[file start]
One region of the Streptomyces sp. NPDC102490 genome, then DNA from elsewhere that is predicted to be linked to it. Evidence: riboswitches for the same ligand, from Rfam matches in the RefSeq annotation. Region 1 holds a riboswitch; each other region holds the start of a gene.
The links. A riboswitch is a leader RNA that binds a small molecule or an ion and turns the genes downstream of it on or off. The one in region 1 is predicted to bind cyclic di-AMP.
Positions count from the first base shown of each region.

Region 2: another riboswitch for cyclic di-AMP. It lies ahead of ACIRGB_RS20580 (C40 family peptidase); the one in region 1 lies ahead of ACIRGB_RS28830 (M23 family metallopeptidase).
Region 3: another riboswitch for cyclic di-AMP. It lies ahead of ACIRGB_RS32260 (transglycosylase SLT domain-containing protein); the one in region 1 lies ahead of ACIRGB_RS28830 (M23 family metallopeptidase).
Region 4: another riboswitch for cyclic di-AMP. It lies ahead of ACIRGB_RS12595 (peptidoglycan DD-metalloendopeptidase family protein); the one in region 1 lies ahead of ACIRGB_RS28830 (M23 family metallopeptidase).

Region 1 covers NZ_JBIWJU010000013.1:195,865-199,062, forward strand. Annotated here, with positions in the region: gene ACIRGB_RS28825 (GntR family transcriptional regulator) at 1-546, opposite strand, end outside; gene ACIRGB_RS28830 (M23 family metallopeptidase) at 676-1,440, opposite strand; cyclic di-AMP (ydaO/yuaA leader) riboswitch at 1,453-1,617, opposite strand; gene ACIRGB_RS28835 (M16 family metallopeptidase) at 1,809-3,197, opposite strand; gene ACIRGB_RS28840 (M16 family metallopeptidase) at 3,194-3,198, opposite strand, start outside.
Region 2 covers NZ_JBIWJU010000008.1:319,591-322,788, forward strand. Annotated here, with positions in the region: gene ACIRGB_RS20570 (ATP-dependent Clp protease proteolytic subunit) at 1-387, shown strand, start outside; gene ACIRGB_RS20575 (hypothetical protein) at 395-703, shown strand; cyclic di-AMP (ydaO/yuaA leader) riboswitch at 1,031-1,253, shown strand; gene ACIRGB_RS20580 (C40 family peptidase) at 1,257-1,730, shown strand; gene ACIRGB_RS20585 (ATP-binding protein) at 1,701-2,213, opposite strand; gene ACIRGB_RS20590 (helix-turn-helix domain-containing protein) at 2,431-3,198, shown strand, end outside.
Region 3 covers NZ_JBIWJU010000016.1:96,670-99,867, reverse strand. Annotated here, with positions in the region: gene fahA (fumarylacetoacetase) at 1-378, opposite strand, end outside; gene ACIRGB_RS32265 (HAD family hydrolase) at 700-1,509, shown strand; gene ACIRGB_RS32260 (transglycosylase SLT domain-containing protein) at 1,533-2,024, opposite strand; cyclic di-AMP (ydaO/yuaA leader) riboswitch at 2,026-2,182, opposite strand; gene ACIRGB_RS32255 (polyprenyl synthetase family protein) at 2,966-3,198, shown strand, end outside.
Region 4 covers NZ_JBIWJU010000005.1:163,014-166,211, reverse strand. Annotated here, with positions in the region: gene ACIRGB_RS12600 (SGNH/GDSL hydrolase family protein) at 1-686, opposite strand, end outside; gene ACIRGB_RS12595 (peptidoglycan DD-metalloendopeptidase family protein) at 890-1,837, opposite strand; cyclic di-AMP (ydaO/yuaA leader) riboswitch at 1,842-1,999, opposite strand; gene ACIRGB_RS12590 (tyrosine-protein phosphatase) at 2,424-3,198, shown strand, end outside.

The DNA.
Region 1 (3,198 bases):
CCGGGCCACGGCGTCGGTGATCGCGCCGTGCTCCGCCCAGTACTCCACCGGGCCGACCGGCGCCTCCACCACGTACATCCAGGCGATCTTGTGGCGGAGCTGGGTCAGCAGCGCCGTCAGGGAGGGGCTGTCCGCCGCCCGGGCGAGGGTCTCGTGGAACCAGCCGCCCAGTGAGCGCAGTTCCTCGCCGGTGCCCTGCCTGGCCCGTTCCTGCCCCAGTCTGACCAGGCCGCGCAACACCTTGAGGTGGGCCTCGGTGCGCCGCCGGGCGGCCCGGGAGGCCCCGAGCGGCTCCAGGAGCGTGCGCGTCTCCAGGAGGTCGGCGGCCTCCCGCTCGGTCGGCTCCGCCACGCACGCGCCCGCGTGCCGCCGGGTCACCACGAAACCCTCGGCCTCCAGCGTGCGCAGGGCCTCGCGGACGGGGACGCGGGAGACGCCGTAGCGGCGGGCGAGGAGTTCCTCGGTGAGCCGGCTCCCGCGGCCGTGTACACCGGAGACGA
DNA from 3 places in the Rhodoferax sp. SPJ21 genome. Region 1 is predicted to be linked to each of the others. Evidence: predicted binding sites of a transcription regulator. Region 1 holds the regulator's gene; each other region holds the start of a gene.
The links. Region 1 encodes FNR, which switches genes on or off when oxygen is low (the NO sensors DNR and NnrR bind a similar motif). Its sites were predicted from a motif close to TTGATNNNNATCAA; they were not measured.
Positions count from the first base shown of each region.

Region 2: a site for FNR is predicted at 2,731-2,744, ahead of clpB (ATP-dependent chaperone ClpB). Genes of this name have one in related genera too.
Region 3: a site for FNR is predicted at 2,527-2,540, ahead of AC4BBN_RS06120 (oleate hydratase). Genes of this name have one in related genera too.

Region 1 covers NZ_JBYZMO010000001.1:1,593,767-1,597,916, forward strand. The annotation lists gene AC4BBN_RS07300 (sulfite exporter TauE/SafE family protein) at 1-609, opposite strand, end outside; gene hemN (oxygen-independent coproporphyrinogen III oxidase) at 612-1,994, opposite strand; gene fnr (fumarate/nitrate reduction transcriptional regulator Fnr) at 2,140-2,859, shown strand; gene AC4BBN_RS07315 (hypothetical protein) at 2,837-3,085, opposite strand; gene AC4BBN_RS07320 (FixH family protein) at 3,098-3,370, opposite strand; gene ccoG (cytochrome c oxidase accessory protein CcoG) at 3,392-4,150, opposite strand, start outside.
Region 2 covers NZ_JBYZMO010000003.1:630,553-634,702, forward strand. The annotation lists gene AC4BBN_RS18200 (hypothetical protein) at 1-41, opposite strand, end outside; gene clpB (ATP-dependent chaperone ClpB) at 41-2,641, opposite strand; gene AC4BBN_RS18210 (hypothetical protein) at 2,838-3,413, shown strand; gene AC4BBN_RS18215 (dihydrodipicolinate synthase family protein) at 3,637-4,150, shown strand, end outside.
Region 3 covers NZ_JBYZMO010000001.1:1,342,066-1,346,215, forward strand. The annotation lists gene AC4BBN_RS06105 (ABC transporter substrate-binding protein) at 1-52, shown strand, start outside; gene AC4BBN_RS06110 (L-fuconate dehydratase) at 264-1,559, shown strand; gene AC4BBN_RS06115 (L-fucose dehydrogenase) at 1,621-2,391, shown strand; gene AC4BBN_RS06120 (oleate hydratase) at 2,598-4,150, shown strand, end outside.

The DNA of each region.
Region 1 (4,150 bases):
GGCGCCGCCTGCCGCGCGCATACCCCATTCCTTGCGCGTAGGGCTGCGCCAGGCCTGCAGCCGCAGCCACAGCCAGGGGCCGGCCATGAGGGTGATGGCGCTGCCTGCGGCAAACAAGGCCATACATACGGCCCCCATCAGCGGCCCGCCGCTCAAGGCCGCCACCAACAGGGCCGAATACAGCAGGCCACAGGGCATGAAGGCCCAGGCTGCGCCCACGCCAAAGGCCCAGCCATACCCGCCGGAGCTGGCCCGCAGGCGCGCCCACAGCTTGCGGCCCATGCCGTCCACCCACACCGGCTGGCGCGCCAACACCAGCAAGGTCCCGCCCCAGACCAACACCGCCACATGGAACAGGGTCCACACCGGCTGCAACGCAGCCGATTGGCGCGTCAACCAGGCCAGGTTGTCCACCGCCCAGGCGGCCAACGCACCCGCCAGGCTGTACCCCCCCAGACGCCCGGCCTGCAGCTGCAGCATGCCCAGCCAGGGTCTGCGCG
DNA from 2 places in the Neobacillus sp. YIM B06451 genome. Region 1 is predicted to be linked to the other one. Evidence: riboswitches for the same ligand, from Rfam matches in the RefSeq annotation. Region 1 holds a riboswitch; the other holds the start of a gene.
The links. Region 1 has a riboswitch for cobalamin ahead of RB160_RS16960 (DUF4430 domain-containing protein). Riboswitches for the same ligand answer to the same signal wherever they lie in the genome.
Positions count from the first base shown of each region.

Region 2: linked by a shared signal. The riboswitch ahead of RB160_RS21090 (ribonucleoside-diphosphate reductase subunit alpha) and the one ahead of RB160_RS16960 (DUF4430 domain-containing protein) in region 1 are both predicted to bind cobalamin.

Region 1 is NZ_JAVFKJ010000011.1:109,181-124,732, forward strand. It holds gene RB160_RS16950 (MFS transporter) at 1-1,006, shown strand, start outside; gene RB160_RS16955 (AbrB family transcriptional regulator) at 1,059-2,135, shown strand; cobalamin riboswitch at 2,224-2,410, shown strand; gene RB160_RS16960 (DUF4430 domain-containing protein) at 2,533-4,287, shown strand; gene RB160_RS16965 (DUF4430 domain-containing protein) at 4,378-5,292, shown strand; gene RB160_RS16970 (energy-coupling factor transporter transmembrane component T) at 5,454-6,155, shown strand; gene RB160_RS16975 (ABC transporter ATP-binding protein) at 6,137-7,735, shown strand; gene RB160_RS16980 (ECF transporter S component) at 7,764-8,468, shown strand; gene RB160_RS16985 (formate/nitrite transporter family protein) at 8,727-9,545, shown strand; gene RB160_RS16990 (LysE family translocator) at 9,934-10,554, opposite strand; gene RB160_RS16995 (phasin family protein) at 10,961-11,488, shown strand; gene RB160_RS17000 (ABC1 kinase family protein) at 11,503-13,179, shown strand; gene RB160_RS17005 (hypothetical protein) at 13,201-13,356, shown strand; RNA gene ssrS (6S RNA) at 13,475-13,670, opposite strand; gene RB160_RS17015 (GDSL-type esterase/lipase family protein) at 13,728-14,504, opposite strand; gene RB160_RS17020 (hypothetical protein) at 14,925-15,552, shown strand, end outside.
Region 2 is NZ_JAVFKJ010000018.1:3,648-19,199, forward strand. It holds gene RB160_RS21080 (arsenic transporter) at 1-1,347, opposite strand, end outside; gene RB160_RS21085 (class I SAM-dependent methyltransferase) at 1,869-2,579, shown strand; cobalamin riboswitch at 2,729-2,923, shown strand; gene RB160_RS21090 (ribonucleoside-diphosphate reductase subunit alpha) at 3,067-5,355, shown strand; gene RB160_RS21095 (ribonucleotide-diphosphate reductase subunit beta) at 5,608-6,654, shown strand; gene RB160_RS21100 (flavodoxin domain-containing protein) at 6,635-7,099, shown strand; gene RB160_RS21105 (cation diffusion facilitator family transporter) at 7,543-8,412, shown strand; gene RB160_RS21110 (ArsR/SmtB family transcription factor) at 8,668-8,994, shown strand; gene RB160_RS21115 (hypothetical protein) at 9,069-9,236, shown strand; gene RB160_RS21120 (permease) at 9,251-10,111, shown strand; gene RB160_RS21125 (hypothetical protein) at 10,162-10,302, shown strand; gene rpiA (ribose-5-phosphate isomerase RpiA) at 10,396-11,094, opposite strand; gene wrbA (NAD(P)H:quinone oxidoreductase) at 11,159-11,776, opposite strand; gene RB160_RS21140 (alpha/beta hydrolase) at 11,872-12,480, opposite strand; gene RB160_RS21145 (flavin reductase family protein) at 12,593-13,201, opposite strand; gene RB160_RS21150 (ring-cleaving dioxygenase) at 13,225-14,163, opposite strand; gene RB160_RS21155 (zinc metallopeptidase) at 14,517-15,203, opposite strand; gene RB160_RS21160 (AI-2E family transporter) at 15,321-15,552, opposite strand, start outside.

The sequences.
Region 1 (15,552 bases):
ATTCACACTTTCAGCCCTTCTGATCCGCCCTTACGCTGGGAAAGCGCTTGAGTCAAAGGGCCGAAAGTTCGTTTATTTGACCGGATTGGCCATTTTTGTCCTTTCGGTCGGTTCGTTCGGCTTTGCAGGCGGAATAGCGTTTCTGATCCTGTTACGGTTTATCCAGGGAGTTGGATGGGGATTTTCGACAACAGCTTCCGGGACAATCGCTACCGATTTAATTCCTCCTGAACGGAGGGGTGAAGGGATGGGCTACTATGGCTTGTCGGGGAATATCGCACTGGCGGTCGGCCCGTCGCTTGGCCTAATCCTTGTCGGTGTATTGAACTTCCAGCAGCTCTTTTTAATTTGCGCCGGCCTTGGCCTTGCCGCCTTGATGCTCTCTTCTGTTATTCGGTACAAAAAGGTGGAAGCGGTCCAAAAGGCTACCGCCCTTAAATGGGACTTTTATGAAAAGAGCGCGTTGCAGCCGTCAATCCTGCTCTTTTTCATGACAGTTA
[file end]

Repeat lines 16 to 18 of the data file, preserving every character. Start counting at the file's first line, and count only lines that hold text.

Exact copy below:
Positions count from the first base shown of each region.

Region 2: a site for FNR is predicted at 2,731-2,744, ahead of clpB (ATP-dependent chaperone ClpB). Genes of this name have one in related genera too.
Region 3: a site for FNR is predicted at 2,527-2,540, ahead of AC4BBN_RS06120 (oleate hydratase). Genes of this name have one in related genera too.